IV Fluid management: saving millions of dollars in operating costs by improving patient outcomes

Imagine your hospital significantly optimizing patient throughput, reducing the risk of mechanical ventilation and the need for acute dialysis treatment -- while saving millions of dollars in operating costs.

Mounting clinical and economic evidence shows that all these may be achieved through closer attention to what’s typically the first line of care in a hospital: intravenous (IV) fluid management.

The Hidden Benefits of IV Fluid Management
Over 80 percent of hospitalized patients receive IV fluid. IV fluids meet many patient needs: keeping patients hydrated, replenishing critical electrolytes and serving as delivery vehicles for other medications. At times, fluids are given rapidly and in large amounts to address blood pressure and perfusion issues. In these instances, fluids can be life-sustaining, but if over used, they can also cause complications, especially in hemodynamically unstable patients such as those with sepsis.

Increasingly, clinicians are adopting dynamic measures such as passive leg raises (PLRs) to guide dosing of IV fluid, with positive results. A PLR translocates 250-300 ml of a patient’s own blood from the patient’s legs to the heart to challenge the heart so doctors can observe its response. If cardiac output increases by more than 10 percent, it is likely that the patient is responsive to fluid, and that additional volume can be delivered safely. By using Cheetah Medical’s new non-invasive hemodynamic monitoring technology, physicians and nurses administering PLRs can have real-time demonstration of a patient’s fluid responsiveness. This is especially important in ICUs, emergency departments and other critical care situations when physicians need all relevant patient data to guide their decision-making.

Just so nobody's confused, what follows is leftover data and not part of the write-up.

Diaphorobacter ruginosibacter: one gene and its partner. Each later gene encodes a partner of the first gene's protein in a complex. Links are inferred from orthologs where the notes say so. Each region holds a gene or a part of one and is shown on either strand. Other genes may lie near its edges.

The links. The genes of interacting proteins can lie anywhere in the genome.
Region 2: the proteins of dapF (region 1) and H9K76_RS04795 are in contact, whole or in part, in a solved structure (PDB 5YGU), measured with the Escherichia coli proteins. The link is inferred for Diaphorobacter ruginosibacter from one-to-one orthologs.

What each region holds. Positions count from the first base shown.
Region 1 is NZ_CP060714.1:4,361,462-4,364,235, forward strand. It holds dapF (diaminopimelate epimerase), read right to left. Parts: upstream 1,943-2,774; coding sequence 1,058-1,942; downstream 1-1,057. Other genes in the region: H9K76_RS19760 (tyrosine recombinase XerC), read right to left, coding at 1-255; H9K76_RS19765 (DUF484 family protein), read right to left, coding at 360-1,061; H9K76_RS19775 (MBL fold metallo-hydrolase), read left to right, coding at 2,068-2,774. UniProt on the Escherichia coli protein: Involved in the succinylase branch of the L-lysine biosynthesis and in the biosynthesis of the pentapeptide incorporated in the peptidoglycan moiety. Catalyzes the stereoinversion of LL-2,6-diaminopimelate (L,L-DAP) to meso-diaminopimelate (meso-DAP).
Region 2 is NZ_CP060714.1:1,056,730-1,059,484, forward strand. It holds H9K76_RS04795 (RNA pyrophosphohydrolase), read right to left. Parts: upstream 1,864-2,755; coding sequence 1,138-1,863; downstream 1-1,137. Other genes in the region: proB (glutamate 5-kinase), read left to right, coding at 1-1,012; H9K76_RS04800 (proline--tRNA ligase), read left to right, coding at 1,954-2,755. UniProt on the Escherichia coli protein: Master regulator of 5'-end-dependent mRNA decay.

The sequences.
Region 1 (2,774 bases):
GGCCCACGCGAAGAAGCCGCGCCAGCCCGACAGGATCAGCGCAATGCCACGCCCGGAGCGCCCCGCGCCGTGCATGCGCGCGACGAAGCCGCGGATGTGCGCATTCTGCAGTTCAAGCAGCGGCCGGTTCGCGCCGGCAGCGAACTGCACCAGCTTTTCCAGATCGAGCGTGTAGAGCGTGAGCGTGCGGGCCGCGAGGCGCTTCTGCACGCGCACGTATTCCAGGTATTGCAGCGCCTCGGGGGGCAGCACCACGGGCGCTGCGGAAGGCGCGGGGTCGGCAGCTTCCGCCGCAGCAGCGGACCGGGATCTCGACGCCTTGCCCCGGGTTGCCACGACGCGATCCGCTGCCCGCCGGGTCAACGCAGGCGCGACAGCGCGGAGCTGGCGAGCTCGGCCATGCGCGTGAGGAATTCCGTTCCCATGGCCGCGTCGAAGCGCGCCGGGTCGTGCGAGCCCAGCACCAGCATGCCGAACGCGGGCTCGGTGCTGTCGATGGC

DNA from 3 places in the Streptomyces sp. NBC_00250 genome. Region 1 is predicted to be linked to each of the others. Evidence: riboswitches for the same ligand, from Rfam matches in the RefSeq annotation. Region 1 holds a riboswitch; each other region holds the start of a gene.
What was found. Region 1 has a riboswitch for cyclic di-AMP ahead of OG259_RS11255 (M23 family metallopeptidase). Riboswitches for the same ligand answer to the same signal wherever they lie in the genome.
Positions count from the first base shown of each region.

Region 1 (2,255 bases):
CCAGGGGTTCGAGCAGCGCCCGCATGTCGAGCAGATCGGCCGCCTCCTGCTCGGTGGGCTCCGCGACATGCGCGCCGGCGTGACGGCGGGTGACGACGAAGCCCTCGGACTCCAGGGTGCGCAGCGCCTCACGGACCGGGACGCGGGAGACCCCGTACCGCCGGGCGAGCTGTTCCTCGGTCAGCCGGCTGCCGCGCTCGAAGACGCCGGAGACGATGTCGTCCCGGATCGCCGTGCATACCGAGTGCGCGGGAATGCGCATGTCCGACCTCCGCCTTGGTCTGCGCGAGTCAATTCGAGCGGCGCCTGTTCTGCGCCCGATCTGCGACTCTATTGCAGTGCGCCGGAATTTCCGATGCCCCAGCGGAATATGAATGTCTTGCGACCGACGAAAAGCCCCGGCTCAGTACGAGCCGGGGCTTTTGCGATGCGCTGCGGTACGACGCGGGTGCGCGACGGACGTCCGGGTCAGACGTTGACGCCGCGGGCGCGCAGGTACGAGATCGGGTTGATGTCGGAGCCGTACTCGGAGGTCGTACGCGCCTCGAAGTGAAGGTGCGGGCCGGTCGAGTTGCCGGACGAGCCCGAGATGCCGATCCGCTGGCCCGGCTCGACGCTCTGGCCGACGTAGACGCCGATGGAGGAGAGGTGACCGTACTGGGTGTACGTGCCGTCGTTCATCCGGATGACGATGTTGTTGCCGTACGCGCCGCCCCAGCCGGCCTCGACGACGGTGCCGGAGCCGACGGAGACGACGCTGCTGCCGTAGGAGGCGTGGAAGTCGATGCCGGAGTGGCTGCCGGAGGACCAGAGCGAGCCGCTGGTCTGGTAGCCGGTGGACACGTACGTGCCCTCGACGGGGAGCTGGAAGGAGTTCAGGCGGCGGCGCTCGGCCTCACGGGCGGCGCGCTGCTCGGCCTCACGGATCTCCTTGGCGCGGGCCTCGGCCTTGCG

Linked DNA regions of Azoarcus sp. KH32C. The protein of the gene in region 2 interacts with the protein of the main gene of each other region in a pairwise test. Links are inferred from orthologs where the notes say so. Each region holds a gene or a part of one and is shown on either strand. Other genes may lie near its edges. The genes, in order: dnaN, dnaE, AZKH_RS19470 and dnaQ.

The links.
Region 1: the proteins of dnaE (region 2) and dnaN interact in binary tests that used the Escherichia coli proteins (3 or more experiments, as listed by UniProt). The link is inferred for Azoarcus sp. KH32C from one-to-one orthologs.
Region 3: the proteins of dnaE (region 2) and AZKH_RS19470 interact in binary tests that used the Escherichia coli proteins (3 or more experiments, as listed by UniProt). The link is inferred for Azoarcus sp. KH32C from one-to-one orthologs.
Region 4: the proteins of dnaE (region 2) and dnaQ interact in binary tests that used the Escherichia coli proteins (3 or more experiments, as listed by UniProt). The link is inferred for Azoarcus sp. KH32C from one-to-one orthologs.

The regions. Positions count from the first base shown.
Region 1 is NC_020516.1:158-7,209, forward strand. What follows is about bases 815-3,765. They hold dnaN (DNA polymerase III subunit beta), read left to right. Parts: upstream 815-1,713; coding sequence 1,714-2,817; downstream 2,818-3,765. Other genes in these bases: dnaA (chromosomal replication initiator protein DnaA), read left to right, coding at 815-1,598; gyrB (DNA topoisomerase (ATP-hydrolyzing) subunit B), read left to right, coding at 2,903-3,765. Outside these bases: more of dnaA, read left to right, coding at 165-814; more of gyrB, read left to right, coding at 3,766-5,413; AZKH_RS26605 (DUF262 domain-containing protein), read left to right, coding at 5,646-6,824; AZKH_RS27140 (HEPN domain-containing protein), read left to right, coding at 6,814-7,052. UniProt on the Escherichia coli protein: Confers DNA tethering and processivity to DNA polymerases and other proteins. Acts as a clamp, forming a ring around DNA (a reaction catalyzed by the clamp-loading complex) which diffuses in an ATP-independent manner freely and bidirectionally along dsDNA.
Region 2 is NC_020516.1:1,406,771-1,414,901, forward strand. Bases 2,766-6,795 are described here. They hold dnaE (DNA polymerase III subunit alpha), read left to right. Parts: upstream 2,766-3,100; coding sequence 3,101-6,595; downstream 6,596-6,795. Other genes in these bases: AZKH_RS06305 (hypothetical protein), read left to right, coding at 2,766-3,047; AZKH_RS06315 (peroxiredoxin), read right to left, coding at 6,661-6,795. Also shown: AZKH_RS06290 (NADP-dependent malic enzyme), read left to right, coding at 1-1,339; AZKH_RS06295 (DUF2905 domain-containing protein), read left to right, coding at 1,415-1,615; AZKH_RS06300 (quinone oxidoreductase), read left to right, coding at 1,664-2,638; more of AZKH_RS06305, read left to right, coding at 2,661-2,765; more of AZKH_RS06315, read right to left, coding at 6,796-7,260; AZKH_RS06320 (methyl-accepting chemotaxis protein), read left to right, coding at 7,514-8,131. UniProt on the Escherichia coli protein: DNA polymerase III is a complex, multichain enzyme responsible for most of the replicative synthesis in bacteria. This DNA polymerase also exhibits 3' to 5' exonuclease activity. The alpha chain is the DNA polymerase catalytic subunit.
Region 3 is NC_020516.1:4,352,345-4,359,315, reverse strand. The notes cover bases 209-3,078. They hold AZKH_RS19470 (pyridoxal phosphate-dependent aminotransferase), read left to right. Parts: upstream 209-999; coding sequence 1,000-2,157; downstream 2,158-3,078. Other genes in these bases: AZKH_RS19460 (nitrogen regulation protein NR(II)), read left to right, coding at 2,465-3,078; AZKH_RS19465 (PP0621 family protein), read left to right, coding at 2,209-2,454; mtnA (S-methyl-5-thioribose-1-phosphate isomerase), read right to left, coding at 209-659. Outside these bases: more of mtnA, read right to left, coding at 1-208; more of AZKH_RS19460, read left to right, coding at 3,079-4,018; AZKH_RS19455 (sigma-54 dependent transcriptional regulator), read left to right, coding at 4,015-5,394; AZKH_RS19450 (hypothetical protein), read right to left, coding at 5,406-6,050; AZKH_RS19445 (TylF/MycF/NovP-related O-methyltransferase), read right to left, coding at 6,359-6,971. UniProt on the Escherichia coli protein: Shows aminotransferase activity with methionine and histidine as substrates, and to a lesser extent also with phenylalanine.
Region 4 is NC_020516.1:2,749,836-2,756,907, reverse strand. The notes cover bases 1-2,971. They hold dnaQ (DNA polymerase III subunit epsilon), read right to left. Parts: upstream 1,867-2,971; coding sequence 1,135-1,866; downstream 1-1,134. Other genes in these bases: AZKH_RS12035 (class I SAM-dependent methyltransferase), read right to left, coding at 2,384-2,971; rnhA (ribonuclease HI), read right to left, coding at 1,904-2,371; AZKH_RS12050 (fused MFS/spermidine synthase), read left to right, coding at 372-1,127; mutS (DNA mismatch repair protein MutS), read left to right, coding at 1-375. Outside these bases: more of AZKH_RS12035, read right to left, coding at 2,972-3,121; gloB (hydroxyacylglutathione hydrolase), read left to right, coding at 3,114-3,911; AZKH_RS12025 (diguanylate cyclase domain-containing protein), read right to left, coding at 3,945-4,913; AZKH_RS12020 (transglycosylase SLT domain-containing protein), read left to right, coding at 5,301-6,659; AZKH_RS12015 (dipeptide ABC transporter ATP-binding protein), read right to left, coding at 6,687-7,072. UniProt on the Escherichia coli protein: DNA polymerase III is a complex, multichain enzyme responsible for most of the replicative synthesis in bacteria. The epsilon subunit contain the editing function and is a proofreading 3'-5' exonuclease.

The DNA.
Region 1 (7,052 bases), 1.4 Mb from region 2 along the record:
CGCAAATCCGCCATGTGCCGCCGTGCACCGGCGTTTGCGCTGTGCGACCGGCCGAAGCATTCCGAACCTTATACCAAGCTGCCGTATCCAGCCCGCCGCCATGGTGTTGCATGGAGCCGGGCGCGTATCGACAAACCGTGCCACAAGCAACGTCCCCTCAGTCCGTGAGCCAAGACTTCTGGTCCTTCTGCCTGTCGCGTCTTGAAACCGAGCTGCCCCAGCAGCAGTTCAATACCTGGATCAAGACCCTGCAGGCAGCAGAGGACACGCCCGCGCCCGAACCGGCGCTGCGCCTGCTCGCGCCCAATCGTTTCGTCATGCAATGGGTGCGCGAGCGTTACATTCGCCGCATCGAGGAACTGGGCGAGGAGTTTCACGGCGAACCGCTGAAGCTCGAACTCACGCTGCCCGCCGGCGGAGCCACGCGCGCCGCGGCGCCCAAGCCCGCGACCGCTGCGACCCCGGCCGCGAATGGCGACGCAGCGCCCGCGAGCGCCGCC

Major Economic Benefits
Sepsis costs the U.S. healthcare system nearly $24 billion annually and is the second leading cause of death in non-coronary ICUs with a mortality rate of 45 percent.1 Treating sepsis costs approximately $25,000 – $50,000 per episode.2

A 2017 study of severe sepsis and septic shock patients, led by researchers from the University of Kansas Health System, demonstrated strong clinical and economic value for fluid resuscitation strategies using dynamic assessments of stroke volume change. Among the findings were a 2.89-day reduction in ICU length of stay, a 51 percent reduction in the risk of mechanical ventilation and a 13.25 percent reduction in the initiation of acute dialysis therapy. The researchers estimated that the avoidance of these costly interventions represented savings of $14 million annually.

Proper IV fluid management is an essential line of care for millions of critically ill patients. Dynamic tools such as PLRs along with novel monitoring technology can provide doctors with essential information about patient fluid response that can be evaluated in real-time throughout the patient’s hospital stay. Hospital administrators can realize significant clinical and health economic benefits by employing protocols using stroke volume changes to inform decisions about the use of IV fluid in the care of critically ill patients.

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Chris Hutchison is president and CEO of Cheetah Medical, a pioneer and leading global provider of 100 percent non-invasive fluid management monitoring technologies, designed for use in critical care, operating room and emergency department settings. For more information, please visit: www. Cheetah-medical.com.

 

1. https://www.sepsis.org/sepsis-alliance-news/new-u-s-government-report-reveals-annual-cost-of-hospital-treatment-of-sepsis-has-grown-by-3-4-billion/
2. Martin GS. Sepsis, severe sepsis and septic shock: changes in incidence, pathogens and outcomes. Expert Rev Anti Infect Ther 2012; 10(6) 701-706.

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